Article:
But all these dichotomies must be exposed as deeply and doubly fallacious—wrong as an interpretation of the nature and history of science, and wrong as a primary example of our deeper error in parsing the complexities of human conflicts and natural continua into stark contrasts formulated as struggles between opposing sides. When we reject this constraining mental model, we will immediately understand why a science war can only exist in the minds of critics not engaged in the actual enterprise supposedly under analysis. The exposure of this particular naked emperor can only recall the wisdom embedded in a familiar motto of recent social activism: "What if they gave a war and nobody came?" a statement that may seem a bit limp in its irenic humor at first, but that actually embodies a deep insight about the nature of categories falsely judged as natural and permanent, while truly originating as contingent and socially engendered. (The defining model of dichotomous pairing also lies within the set of mental categories falsely imputed to nature's intrinsic order.)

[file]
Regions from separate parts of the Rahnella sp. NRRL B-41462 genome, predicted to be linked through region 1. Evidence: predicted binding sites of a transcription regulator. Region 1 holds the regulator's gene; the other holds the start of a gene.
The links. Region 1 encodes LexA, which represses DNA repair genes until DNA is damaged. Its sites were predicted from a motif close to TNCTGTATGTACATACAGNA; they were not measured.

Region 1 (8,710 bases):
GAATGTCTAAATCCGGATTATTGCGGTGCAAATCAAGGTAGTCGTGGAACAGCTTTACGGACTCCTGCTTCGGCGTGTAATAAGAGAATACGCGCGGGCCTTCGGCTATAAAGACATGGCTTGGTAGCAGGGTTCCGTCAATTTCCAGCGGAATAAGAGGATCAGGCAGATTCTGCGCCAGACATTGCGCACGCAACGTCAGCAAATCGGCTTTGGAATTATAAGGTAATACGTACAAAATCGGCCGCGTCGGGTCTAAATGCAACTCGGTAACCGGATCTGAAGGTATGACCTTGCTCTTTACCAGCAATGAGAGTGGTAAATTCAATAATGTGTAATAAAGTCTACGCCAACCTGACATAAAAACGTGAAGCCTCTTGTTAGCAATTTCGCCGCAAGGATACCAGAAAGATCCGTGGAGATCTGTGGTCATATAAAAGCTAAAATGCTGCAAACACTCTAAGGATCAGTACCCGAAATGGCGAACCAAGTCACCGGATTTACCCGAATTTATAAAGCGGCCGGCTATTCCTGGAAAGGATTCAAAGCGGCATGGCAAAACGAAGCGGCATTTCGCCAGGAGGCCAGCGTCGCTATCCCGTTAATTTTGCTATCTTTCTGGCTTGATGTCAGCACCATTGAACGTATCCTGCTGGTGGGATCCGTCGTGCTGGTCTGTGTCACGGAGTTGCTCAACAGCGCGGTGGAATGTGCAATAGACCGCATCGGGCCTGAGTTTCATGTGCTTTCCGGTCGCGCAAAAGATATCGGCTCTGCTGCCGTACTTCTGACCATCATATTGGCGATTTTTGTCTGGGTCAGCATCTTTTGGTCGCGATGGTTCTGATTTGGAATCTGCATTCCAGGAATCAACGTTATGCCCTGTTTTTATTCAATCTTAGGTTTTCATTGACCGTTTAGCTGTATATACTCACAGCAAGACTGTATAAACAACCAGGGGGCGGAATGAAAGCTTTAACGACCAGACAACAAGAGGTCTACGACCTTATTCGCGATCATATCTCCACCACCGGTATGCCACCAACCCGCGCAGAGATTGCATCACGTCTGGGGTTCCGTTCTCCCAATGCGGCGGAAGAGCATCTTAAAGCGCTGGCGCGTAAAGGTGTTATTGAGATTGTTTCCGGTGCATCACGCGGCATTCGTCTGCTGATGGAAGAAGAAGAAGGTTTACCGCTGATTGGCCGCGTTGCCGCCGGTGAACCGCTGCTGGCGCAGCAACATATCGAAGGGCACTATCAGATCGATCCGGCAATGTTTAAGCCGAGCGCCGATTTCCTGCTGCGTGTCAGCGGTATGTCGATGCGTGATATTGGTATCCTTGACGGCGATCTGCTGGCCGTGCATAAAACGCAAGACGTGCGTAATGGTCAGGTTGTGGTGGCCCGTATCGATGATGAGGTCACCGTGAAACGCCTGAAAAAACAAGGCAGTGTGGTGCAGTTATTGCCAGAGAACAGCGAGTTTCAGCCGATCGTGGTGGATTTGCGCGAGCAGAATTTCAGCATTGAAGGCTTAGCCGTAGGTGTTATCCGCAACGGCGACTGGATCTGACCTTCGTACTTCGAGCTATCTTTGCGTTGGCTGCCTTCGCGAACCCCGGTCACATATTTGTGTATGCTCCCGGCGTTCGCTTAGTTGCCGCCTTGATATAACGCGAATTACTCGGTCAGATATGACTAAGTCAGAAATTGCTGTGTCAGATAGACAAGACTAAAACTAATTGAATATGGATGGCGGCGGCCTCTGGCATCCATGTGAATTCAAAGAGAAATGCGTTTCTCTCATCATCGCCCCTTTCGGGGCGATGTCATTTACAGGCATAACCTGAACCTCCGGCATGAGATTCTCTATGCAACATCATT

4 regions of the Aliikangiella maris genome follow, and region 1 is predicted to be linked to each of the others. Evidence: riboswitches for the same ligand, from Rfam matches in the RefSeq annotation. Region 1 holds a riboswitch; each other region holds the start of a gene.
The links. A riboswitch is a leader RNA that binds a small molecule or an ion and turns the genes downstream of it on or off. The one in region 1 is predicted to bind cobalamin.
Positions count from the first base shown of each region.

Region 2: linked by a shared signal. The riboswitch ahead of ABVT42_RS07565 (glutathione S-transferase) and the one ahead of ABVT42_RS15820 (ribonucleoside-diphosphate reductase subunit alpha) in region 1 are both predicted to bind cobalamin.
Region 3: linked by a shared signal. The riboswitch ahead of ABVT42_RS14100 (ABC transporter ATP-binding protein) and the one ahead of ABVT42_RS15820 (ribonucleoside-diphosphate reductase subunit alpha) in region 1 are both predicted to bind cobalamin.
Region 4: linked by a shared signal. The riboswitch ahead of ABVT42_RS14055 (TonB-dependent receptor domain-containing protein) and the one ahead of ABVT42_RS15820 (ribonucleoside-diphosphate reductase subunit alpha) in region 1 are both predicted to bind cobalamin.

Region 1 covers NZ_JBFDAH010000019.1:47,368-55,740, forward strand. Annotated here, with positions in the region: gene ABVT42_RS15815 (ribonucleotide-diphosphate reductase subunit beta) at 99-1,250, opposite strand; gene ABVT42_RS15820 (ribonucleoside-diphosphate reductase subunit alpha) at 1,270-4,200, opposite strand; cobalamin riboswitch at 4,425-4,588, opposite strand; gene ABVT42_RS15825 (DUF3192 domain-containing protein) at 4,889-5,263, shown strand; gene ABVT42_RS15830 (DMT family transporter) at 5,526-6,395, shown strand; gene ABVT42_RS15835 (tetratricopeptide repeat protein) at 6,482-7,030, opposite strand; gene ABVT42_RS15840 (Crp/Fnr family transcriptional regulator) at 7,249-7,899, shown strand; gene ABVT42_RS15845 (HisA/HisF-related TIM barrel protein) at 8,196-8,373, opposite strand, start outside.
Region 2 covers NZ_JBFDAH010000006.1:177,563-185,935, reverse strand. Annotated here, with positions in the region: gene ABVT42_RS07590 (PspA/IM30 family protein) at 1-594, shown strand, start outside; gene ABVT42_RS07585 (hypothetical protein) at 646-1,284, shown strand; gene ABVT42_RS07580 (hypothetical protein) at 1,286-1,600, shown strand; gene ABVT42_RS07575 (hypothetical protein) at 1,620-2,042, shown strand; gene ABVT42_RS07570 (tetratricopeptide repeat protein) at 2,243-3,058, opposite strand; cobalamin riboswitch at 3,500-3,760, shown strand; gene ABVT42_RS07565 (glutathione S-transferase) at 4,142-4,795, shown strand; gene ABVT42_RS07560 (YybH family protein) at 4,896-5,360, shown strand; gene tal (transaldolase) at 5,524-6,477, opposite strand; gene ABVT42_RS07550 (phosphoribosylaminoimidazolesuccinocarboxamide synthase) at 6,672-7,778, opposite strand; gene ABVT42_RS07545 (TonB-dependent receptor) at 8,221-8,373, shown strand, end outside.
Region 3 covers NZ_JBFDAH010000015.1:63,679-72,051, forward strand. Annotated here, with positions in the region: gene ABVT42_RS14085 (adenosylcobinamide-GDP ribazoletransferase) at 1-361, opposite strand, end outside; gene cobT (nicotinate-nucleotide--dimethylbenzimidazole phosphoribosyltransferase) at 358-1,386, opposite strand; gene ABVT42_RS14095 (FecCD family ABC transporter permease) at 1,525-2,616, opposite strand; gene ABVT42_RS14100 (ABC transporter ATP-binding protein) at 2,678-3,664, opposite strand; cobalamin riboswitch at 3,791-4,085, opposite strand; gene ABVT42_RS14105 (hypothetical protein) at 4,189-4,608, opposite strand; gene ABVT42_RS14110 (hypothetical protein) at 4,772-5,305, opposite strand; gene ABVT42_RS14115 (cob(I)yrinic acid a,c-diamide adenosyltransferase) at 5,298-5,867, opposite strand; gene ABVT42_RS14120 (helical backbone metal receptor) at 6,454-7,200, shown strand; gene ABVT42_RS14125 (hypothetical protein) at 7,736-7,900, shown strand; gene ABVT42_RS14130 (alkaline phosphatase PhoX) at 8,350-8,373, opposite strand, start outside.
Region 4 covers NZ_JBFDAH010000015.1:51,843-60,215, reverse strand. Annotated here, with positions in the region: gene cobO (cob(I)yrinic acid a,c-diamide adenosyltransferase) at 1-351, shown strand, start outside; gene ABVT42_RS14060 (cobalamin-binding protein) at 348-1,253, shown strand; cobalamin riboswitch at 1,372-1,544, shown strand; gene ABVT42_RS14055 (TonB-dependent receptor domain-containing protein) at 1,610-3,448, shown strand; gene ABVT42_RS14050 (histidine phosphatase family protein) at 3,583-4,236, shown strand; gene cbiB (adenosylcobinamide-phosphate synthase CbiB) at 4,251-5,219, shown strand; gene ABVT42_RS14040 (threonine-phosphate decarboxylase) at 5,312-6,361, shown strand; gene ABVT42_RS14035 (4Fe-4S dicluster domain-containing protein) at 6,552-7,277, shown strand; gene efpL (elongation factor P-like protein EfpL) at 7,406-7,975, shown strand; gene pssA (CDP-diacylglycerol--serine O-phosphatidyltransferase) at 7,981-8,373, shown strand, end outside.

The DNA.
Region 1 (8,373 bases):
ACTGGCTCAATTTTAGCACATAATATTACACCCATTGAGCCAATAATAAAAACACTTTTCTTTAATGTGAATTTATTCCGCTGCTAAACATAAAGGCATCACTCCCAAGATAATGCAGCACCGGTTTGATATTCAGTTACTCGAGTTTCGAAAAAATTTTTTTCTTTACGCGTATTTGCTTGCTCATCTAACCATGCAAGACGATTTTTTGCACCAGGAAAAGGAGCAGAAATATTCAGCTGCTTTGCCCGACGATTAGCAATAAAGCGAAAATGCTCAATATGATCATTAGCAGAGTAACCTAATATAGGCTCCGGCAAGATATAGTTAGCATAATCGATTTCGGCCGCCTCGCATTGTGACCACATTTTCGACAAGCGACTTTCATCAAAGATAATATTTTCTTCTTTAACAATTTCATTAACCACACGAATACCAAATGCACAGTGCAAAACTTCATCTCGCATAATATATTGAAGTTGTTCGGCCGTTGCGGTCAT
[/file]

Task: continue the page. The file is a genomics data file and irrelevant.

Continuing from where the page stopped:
The best scholars have always been able to scrutinize their own foibles, and an antidote to dichotomous pairing has also existed since antiquity as the aurea mediocritas, or "golden mean," of Horace and Aristotle. The Oxford English Dictionary traces a first English use to Spenser's The Faerie Queene (1590), with an explicit contrast to dichotomous pairing:

...the face of golden Meane.
Her sisters, two Extremities:
strive her to banish cleane.

Most falsely dichotomized battles include important aspects of virtue at each pole, if only we can break through the emotion of mutual anathema and move toward literal mediation. The golden mean of the science wars could not be more commonsensical, or more enlightening, in upholding, at the same time and without contradiction, both the continuous social construction and the growing empirical adequacy of scientific knowledge. Why did we ever construe such consonant notions as antithetical? Science, as done by human beings, could only be envisaged and practiced within a constraining and potentiating set of social, cultural, and historical circumstances—a variegated and changing context that, by the way, makes the history of science so much more interesting, and so much more passionate, than the cardboard Whiggery of conventional marches to truth over social impediments (the model that scientists devised for self-serving motives and that still permeates the obligatory historical paragraphs of most scientific textbooks). On the other side, who would wish to deny the probable truth value of science, if only as roughly indicated by increasing technical efficacy through time—not a silly argument of naïve realism, by the way, but a profound comment, however obvious and conventional, about the only workable concept of factual reality.